RELATED ARTICLESFinancial Times
February 10, 1999
Beef ruling puts pressure on Brussels
By Guy de Jonquières in London and Neil Buckley in Brussels
The European Commission will today take the first steps towards deciding how to respond to a World Trade Organisation ruling against the European Union's 12-year-old ban on hormone-treated beef.
Commission members are expected to approve a paper which sets out options for meeting the EU's WTO obligations and averting the threat of a bruising trade confrontation with the US.
The EU has until May 13 to comply with a World Trade Organisation ruling upholding a US complaint that the ban violates multilateral trade rules, because it is not supported by adequate scientific evidence.
The US has warned the EU that, if it ignores the ruling, it will face the risk of trade retaliation and a confrontation which could dwarf the two sides' recent conflict in the WTO over bananas.
Washington wants the hormones ban lifted as soon as possible. However, US officials have indicated that they recognise that could arouse fierce political controversy in the EU and are prepared to consider other ways of resolving the dispute.
Sir Leon Brittan, trade commissioner, is keen to open talks with the US soon. But he needs a broad mandate from the EU Council of Ministers, several of whose members face strong domestic opposition to sales of hormone-treated beef.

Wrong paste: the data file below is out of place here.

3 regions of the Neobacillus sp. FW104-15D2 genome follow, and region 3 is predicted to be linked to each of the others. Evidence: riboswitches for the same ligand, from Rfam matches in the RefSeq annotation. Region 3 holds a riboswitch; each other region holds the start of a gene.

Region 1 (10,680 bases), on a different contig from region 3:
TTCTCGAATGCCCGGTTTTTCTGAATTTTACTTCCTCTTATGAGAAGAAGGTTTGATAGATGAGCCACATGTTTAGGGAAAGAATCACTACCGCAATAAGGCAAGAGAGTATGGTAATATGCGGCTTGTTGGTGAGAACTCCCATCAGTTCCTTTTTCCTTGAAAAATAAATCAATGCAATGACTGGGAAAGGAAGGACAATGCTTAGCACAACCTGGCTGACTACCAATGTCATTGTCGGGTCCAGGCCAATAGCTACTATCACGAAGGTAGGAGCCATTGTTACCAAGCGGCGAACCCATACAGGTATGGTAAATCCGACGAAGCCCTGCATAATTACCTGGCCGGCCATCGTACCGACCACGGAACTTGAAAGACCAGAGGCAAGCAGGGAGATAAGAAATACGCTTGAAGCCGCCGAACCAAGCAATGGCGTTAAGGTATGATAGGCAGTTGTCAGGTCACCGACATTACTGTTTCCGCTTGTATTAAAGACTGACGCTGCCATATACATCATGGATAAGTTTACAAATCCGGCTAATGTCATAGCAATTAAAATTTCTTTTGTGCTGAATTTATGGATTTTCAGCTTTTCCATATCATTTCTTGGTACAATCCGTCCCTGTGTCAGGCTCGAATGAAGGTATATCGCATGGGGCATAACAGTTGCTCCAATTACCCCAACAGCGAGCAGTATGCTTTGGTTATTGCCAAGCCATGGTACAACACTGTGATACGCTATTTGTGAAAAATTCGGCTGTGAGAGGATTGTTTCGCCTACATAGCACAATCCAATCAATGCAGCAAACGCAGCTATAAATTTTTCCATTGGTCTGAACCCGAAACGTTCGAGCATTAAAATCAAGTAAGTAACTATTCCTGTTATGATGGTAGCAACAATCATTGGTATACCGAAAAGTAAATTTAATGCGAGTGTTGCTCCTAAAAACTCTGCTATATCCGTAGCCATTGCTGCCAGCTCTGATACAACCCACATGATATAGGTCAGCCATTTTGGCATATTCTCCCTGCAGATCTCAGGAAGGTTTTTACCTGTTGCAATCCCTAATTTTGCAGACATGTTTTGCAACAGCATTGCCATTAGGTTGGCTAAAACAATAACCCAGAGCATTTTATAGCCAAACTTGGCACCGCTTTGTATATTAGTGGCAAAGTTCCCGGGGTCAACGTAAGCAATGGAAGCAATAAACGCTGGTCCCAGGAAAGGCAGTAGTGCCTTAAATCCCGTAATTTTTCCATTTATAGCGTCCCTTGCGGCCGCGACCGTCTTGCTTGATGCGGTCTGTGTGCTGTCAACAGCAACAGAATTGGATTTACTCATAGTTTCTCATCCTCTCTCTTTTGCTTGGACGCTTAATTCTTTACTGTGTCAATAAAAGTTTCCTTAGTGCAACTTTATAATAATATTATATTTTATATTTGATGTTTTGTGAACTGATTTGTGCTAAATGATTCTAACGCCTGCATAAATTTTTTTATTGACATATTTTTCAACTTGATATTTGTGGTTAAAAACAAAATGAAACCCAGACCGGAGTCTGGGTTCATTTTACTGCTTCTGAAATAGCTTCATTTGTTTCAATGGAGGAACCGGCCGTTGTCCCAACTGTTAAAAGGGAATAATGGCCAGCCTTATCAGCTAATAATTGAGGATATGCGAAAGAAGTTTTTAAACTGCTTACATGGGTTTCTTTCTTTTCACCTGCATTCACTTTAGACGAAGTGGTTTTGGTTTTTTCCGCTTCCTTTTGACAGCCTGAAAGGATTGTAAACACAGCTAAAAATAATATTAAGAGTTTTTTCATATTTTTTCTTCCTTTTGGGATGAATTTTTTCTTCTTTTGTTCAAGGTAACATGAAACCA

The Commission's option paper is intended to make the Council and the European Parliament aware of the need to resolve the issue. It was drawn up under the authority of Jacques Santer, its president, in co-operation with Sir Leon, Franz Fischler, agriculture commissioner, and Emma Bonino, responsible for consumer safety.
The EU has commissioned several scientific risk assessments, to determine whether hormone-treated beef endangers health. However, the results will not be complete until early next year.
One option suggested in the Commission's paper is to keep the ban in place and negotiate with the US compensation for loss of trade, in the form of lower barriers to other agricultural exports.
Another possibility would be to pay temporary compensation until the results of the risk assessments were known, and reinstate the ban permanently if it was shown to be scientifically justified.
If the ban were found to have no scientific base, the third option would be to lift it, possibly subject to a scheme for labelling hormone-treated beef. The US, which would have to agree to such a scheme, says it is ready in principle to discuss the idea.
A spokesman for the US trade representative cautiously welcomed today's Commission debate. However, he said the EU still had to show it was serious about resolving the dispute and warned that the US had not ruled out sanctions.